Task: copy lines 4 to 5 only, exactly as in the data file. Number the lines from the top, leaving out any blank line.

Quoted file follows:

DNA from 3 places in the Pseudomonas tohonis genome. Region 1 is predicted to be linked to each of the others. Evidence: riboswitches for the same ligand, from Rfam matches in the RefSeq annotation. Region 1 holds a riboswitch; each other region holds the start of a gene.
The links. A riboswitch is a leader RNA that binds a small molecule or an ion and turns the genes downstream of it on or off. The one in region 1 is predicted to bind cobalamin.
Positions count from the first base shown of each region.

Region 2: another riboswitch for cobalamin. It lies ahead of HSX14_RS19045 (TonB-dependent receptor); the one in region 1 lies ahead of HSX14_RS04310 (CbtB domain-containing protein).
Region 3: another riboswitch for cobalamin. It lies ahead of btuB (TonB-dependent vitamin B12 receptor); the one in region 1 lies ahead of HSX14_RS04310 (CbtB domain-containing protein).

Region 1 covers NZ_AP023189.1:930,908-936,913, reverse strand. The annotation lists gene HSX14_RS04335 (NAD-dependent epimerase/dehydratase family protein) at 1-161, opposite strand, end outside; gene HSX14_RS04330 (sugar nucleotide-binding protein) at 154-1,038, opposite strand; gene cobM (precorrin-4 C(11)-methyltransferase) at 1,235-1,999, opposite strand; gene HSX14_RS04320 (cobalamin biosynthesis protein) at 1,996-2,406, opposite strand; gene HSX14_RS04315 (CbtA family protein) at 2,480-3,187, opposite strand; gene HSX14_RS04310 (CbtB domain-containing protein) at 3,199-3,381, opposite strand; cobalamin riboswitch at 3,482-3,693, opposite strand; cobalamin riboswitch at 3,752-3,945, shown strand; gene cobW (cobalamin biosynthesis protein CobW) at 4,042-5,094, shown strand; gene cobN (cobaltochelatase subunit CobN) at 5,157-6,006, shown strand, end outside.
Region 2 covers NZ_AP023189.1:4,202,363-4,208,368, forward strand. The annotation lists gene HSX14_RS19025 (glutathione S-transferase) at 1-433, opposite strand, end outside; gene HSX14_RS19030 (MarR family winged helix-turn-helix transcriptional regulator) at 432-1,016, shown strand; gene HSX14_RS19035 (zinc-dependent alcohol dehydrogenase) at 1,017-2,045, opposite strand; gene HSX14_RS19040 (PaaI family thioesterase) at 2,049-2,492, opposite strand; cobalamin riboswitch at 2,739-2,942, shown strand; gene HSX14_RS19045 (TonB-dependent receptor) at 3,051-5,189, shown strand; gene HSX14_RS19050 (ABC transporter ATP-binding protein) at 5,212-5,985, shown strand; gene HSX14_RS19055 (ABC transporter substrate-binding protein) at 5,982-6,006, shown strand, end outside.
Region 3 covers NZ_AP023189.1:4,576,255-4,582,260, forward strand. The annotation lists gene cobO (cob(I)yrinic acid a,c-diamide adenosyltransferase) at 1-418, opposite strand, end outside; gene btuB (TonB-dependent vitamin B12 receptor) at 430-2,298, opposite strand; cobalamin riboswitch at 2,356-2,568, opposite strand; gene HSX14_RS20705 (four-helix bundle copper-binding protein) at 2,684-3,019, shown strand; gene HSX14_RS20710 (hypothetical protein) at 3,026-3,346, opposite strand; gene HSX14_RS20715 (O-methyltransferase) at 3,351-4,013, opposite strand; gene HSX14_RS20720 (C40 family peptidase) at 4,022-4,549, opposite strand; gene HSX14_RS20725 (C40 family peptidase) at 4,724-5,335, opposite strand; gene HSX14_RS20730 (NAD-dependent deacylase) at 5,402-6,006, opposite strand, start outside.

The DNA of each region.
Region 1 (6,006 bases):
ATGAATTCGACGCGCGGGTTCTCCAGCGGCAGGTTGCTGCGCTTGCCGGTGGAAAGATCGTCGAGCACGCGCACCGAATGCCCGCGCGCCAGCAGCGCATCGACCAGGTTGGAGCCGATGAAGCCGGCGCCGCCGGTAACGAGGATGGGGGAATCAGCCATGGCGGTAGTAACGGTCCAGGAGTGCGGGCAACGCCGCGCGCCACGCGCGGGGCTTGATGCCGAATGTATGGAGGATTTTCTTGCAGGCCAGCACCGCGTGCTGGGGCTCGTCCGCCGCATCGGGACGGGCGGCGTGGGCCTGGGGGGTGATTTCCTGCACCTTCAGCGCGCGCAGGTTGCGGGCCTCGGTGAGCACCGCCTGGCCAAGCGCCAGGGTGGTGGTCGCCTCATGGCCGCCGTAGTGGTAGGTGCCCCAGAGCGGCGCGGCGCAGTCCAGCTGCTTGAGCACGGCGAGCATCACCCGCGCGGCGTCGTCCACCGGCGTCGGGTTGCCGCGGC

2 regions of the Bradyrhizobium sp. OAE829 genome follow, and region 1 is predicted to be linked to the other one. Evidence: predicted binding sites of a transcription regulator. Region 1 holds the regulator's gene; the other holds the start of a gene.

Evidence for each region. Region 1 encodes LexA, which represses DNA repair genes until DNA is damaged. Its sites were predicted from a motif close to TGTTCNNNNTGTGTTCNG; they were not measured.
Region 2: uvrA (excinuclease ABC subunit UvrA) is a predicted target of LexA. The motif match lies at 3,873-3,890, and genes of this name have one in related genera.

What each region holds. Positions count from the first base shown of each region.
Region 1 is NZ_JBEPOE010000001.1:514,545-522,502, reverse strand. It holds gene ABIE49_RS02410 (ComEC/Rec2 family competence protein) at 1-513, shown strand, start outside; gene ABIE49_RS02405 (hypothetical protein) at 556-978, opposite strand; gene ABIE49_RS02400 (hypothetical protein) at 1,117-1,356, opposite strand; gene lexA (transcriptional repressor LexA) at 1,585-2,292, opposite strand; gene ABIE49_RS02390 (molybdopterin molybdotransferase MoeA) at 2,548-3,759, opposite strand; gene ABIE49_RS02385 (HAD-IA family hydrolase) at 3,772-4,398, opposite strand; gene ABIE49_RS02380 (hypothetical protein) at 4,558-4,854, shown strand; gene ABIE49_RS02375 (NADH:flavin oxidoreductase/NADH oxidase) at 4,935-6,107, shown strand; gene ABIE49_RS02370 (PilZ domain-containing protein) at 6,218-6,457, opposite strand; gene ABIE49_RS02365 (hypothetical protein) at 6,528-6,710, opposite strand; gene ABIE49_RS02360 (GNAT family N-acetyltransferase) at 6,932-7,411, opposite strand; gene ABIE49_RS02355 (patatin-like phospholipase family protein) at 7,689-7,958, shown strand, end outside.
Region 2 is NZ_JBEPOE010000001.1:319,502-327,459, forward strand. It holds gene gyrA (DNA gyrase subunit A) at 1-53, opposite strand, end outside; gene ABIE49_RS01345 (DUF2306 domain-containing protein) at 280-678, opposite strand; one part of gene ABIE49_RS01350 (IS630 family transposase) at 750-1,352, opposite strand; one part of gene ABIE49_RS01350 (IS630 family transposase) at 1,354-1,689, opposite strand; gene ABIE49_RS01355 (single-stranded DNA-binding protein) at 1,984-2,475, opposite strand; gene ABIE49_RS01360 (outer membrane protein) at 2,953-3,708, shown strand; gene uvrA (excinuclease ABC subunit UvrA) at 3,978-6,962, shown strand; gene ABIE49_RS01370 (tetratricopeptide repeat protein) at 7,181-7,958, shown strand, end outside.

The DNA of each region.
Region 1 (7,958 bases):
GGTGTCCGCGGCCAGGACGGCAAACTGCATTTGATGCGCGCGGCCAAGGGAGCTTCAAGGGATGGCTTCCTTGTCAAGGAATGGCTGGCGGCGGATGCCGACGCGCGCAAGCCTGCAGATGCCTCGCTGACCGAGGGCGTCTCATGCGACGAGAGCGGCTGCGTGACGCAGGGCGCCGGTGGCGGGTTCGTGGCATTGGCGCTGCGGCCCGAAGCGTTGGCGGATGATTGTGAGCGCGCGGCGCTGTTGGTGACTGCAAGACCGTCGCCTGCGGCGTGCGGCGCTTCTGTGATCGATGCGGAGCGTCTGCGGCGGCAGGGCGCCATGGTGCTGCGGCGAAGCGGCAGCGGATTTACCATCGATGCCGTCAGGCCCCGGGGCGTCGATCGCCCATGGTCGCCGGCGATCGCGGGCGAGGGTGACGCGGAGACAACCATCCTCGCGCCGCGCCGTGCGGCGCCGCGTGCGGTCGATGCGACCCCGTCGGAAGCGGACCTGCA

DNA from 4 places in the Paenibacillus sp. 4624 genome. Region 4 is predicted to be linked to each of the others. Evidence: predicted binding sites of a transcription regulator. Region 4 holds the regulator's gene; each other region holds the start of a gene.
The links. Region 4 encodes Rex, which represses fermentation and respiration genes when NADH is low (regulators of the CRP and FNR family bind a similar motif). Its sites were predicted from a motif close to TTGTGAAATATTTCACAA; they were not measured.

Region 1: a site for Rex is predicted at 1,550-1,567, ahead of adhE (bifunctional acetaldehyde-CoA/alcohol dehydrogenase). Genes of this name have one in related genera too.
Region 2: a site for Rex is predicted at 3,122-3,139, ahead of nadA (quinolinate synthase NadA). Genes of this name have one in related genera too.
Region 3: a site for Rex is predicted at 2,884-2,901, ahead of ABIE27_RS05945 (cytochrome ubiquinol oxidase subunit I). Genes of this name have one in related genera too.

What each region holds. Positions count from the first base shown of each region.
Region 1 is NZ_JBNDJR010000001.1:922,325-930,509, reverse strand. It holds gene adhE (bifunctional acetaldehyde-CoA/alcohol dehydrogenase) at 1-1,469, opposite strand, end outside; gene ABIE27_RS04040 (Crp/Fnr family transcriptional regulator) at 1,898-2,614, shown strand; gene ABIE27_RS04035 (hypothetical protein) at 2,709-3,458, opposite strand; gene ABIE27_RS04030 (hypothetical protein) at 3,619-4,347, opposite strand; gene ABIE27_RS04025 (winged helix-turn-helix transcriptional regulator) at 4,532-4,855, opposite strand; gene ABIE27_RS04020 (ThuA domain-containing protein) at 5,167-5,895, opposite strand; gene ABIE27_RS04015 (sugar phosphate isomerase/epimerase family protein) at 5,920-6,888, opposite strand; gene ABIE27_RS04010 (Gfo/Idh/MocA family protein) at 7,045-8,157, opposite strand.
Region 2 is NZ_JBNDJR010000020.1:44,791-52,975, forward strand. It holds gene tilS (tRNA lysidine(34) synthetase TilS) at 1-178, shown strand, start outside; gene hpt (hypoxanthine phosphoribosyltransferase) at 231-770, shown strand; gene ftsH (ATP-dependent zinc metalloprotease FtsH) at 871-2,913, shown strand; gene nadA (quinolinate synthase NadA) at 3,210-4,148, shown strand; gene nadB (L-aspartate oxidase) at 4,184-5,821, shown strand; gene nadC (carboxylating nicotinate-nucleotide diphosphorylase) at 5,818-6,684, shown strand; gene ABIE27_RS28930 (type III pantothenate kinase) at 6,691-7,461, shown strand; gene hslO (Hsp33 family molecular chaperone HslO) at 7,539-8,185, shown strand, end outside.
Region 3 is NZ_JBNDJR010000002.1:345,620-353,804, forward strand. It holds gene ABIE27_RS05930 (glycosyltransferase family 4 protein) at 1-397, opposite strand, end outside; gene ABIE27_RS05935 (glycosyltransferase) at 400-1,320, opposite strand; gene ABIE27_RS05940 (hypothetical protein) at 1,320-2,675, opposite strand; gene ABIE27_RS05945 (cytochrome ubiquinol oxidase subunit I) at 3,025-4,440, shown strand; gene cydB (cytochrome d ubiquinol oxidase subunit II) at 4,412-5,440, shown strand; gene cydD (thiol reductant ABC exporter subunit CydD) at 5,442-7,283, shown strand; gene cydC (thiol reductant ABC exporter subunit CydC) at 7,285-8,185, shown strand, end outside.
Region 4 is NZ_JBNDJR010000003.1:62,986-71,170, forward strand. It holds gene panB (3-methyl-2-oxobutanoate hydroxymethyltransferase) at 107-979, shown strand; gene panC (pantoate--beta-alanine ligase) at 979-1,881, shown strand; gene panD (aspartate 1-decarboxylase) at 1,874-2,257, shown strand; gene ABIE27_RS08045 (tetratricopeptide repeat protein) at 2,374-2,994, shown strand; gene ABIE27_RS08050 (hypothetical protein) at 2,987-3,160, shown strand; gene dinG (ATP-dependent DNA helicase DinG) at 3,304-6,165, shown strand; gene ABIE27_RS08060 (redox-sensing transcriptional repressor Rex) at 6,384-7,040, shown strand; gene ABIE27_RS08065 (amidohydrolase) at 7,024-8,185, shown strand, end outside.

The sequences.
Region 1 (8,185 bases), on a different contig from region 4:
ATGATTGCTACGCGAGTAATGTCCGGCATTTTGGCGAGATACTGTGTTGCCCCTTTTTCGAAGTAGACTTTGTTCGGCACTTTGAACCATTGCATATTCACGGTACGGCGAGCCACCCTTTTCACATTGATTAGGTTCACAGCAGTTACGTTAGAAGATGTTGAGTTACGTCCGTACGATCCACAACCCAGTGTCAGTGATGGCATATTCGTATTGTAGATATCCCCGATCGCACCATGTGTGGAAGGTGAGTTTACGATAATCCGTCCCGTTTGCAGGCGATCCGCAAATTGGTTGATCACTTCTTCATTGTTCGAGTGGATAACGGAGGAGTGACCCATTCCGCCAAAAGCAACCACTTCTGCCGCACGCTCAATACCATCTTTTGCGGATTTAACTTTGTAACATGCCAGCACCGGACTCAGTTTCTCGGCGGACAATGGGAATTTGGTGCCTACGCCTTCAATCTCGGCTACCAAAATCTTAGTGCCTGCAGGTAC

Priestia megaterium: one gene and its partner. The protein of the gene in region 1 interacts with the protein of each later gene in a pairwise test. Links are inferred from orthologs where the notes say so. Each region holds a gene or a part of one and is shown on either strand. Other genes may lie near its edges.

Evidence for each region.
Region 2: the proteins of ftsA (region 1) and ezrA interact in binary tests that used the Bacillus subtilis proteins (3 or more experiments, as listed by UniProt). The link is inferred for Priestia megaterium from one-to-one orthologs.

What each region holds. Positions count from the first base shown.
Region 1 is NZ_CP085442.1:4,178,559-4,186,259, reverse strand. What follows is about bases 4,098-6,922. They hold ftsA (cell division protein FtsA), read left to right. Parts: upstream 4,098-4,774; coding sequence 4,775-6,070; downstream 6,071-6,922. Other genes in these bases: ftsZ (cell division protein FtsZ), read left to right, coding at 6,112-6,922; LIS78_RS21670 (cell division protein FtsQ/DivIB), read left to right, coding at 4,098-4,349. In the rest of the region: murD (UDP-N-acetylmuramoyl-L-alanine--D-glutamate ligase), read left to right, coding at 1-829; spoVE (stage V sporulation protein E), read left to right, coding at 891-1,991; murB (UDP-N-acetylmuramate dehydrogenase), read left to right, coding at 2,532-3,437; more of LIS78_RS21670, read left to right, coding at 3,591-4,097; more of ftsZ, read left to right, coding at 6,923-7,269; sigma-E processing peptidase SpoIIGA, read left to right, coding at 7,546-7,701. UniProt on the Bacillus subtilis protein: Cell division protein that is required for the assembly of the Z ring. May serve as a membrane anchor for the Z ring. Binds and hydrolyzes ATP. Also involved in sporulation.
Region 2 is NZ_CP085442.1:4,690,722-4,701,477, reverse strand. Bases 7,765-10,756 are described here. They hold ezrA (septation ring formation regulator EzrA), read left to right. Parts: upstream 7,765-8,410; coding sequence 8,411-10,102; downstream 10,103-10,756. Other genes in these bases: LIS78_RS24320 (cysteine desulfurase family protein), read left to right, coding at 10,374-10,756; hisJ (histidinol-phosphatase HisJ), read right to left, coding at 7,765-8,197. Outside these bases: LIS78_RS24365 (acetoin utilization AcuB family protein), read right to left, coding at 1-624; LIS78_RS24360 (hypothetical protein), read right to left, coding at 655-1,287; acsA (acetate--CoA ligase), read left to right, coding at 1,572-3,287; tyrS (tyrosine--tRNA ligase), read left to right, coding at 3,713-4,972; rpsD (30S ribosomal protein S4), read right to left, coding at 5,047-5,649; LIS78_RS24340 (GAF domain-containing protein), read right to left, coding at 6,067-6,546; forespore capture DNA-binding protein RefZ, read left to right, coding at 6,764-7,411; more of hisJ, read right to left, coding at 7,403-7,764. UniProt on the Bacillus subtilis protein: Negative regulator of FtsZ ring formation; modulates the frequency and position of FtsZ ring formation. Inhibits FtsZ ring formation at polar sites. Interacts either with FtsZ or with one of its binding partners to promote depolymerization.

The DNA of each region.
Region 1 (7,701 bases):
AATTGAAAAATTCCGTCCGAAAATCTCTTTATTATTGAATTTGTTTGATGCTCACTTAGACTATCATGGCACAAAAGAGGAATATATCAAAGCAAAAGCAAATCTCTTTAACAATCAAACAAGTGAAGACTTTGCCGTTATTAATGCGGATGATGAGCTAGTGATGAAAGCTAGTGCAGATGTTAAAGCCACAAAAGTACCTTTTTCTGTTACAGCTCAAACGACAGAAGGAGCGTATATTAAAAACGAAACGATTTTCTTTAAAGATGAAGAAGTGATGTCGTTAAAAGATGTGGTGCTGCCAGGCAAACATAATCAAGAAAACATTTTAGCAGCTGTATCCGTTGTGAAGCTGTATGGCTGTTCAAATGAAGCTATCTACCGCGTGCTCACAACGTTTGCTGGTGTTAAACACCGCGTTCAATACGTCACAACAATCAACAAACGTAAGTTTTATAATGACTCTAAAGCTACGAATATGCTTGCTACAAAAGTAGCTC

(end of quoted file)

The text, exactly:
Region 2: another riboswitch for cobalamin. It lies ahead of HSX14_RS19045 (TonB-dependent receptor); the one in region 1 lies ahead of HSX14_RS04310 (CbtB domain-containing protein).
Region 3: another riboswitch for cobalamin. It lies ahead of btuB (TonB-dependent vitamin B12 receptor); the one in region 1 lies ahead of HSX14_RS04310 (CbtB domain-containing protein).